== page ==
Thursday, 31 July 2014

Random reasons why Barcelona is so cool

Beth of "Besudesu Abroad", mentioned in a recent facebook status that Barcelona's city symbol is a dragon, and wrote "How badass is that?". She was expressing her feelings for this amazing city. In this post I'll try to write a few VERY RANDOM reasons why Barcelona is cool!

One of the dragons in Parc de la Ciutadella

I'll start with a quirky one. In Barcelona you can easily see groups of old Catalan men playing boules. How amazing is that!? While when I was a child I used to sneer at old men playing this sweetly old-fashioned game in my grandfather's village in Piedmont, I am now excited whenever I see 'boules' in Barcelona. It reminds me of times gone by, of local authentic life, something you can easily perceive in Barcelona if you stop for a while and order a café con leche at your local bar around the corner.   

Old men playing boules near Arc de Triomf

Since I arrived here, I have already been to a film screening on the beach where you bring your own towel and your own food, and I enjoyed an independent movie for free in a special setting. Moreover, I have been to another of these picnics with film in Montjuïc, for a fraction of the price you would pay in London. Entertainment in Barcelona is varied and reasonably priced. Even on the beach you bring your own food para picar, which gives you the impression of a very laid back city where for the most part you don't need to be dressed up.

Cinena on the beach in Barceloneta

Barcelona is full of foreigners: wherever you go in the city, chances are that you'll meet people from all over the world, and not only in the most touristic areas. As a matter of fact, Barcelona has a high concentration of people who have chosen Barcelona as their home, either because they like to party or because they like the culture and the language. Spanish people even have a word for light-skinned, blond tourists or residents: guiris.

Tourists and locals in El Born district


You never know what you may find after turning a corner. Yet another modernist house? Or a futuristic building with a glass surface? Just look at this picture I took in the neighbourhood of Poble Sec, for example. This is El Molino, but it's not just a kitsch theatre that takes its name from its Parisian counterpart. Oh no, it's an actual music hall, where you can watch a show while you have dinner. It's not a recent attraction: its name was changed from "Pajarera Catalana" to "Petit Moulin Rouge" in 1910.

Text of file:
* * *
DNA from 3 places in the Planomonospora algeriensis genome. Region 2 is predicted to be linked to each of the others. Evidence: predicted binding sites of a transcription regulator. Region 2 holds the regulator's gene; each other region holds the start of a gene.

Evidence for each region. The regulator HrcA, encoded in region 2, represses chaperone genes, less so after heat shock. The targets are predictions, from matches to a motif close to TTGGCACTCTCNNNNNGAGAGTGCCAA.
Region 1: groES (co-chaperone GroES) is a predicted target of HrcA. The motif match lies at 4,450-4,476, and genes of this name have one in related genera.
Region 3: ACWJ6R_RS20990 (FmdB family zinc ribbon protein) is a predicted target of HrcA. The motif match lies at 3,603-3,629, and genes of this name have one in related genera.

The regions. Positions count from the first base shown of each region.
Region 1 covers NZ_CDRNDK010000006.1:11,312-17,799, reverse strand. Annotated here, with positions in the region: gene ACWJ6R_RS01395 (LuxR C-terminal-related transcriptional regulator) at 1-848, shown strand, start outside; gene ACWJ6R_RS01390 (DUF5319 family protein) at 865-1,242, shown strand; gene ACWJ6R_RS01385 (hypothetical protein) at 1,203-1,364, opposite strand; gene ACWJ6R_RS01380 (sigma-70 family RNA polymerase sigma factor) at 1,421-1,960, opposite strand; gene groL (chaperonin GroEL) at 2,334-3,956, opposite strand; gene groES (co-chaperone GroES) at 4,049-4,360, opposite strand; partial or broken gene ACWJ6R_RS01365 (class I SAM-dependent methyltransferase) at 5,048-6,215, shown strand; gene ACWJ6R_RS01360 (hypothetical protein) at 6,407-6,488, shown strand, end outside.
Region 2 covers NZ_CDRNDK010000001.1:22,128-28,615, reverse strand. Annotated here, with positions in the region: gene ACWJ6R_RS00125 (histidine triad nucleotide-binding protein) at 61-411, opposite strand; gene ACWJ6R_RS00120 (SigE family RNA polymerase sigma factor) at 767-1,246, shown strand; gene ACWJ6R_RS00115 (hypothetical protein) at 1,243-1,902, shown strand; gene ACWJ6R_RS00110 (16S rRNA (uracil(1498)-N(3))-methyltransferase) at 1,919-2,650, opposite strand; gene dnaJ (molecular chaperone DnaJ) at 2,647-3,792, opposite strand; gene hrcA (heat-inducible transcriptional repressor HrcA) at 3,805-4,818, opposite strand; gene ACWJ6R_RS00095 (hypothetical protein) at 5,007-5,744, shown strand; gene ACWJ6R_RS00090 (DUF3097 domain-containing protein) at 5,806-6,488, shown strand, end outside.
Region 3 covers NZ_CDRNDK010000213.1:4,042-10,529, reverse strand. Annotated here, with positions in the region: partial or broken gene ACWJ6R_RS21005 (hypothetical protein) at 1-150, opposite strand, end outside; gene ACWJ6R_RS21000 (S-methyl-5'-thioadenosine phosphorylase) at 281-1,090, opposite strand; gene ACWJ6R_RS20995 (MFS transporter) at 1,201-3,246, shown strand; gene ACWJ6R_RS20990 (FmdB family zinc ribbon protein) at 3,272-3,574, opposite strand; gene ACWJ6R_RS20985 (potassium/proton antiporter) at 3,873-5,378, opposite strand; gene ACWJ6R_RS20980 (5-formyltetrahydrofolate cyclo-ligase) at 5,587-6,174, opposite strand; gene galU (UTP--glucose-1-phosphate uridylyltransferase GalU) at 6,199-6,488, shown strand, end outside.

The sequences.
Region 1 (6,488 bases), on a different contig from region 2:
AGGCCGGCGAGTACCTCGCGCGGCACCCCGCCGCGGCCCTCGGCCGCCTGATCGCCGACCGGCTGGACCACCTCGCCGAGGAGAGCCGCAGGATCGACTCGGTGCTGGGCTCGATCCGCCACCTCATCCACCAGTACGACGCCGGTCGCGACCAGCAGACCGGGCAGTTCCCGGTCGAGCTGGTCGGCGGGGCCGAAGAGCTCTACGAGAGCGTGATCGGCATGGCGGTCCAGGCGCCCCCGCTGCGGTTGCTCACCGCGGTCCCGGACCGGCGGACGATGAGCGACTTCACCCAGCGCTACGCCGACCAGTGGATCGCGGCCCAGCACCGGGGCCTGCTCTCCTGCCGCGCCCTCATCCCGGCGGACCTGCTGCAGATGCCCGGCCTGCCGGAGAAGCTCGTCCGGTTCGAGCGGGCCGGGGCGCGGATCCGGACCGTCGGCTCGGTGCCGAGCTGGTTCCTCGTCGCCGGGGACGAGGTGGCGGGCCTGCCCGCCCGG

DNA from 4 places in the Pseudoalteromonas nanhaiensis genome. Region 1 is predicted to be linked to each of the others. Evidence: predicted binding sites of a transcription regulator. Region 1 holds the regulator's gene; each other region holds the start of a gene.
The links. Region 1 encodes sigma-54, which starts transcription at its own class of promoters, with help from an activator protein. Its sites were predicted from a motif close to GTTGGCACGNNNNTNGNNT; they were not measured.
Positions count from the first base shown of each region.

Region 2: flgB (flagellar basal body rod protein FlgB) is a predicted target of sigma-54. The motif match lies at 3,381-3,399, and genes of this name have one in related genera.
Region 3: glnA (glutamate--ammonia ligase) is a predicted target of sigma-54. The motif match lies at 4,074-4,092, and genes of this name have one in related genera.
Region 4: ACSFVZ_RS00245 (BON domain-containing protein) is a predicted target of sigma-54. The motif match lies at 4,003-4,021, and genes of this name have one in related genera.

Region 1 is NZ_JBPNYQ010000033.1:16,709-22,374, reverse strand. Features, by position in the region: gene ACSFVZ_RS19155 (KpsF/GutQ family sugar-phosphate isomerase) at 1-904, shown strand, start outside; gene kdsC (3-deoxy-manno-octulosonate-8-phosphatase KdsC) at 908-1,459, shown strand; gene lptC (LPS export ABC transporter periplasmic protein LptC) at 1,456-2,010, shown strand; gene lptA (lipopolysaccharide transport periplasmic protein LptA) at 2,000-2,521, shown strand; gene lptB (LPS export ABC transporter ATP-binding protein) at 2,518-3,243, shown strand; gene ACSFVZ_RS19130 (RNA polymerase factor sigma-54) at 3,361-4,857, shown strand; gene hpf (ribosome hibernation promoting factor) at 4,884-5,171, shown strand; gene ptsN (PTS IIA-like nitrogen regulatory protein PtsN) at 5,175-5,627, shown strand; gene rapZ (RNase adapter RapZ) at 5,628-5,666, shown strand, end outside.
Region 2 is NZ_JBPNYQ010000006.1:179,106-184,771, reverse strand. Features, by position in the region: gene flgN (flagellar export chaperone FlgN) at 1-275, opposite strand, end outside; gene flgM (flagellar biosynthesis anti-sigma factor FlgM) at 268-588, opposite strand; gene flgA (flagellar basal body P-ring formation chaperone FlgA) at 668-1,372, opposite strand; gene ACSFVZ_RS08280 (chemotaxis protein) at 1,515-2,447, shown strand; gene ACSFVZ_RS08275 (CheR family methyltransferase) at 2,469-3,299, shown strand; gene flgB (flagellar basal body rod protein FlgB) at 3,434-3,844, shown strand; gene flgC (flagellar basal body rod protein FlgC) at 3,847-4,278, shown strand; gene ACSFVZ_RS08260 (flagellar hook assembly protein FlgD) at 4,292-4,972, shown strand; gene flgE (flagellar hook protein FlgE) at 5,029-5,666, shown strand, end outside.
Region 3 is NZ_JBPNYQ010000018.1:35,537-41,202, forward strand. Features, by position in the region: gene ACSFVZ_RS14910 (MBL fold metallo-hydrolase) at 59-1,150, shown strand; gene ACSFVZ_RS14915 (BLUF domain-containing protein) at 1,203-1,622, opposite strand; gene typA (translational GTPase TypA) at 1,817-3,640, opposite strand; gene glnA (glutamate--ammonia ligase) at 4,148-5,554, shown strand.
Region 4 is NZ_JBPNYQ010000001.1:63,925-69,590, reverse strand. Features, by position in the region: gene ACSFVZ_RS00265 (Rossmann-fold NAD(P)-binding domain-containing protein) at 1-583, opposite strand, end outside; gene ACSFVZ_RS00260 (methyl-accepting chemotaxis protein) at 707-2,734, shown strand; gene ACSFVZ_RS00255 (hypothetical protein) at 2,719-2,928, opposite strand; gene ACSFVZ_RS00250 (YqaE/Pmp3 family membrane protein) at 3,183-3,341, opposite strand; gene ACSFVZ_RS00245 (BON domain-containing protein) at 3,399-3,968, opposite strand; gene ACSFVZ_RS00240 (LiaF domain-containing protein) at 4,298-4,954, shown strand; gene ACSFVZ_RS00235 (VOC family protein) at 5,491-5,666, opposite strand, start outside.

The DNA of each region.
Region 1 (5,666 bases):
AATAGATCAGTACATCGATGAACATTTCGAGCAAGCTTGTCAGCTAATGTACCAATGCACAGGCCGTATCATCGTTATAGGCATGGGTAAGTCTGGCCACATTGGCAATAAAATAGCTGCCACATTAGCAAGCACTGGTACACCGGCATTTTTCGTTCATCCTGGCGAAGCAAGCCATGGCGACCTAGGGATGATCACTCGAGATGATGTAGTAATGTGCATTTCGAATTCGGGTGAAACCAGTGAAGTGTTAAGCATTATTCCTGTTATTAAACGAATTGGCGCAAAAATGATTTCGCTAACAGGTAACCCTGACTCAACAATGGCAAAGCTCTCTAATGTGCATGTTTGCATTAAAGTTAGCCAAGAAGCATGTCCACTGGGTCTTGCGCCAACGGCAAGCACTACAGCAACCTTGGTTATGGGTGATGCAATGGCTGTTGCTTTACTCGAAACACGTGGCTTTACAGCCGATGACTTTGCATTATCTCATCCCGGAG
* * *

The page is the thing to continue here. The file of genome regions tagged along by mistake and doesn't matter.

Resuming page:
El Molino
 
In some neighbourhoods I caught sight of some amazing street art, like this graffiti I found in Parc del Clot, close to the futuristic Torre Agbar.

Street art in El Clot


In order to completely change the setting from metropolitan to pseudo-rural, one day I headed towards a peaceful and fascinating place, a park in the northern part of the city with a labyrinth in the middle, and romantic gardens with grottos and waterfalls. Parque del Laberinto de Horta was designed between the end of the 18th and the beginning of the 19th century. It costs only 2,23 to enter and it's free on Sundays! It used to be a site for open-air theatre in the 1880s and 90s. Surrounded by a Mediterranean woodland like much of the city's northern hills, it's a relaxing place to spend a few hours, breathing the aroma of pine trees.

Parc del Laberint de Horta

The restaurants. Oh my god, the restaurants! And I'm not talking about your average tapas place in front of the Sagrada Familia where the paella is frozen and everybody orders sangría without looking around and realizing that locals hardly ever drink it. Since I came here, I've been stuffing myself with every kind of exciting and delicious food: Asian-fusion tapas bars, pintxos from the ever-fascinating Basque Country, or even vegan burgers. All of this for an average price of 12€ each, wine included! I'm still dreaming of those wonderfully-garlicky mushrooms with bean and alfalfa sprouts I had at Samsara in the vibrant neighbourhood of Gracia, or the Vietnamese-style dumplings at Mosquito in the hip barrio of El Born. 

Amazing dumplings at Mosquito


Sea and mountains, mountains and sea. One of my new friends here in Barcelona said that before she turns 30 she wants to accomplish a few things. Among them, skiing in the mountains and bathe in the sea in the same day. Incredible as it may seem, this is possible in Barcelona! I haven't been to the mountains yet, but I hope to take a trip to either Tibidabo or Montserrat sometime soon.

 
Barcelona city beach
The city beach in Barcelona

Plus, I learned to prepare sushi!!! I was never a big fan of sushi, preferring to order ramen or tempura at the Japanese restaurant, but it turns out this was because I always had mediocre sushi. The sushi I learned to prepare with my new flatmates was delicious, and very cheap too. Overall we paid 6€ each for lots and lots of sushi with salmon, tuna, surimi, mango, avocado, cheese and cucumber. This is the start of a new life of Japanese dinners for me and my friends.

Preparing sushi

Modernist architecture. Gaudí is only the tip of the iceberg: there are many other architects who have shaped the city, for example Luís Domènech i Montaner, who has designed Palau de la Música Catalana. It's a building that doesn't get as many tourists as Casa Battló or Sagrada Familia, but is also lovely and immensely interesting.

Palau de la Musica Catalana, Barcelona
Palau de la Música Catalana


Did you like this preview of Barcelona? Do you think the things I mentioned make the city cool, or do you prefer any other European city?

1 comment:

  1. Some great reasons to love Barcelona here! Love the idea of watching a movie on the beach, especially when it's free and it's an independent film, sounds like a great way to spend an afternoon.

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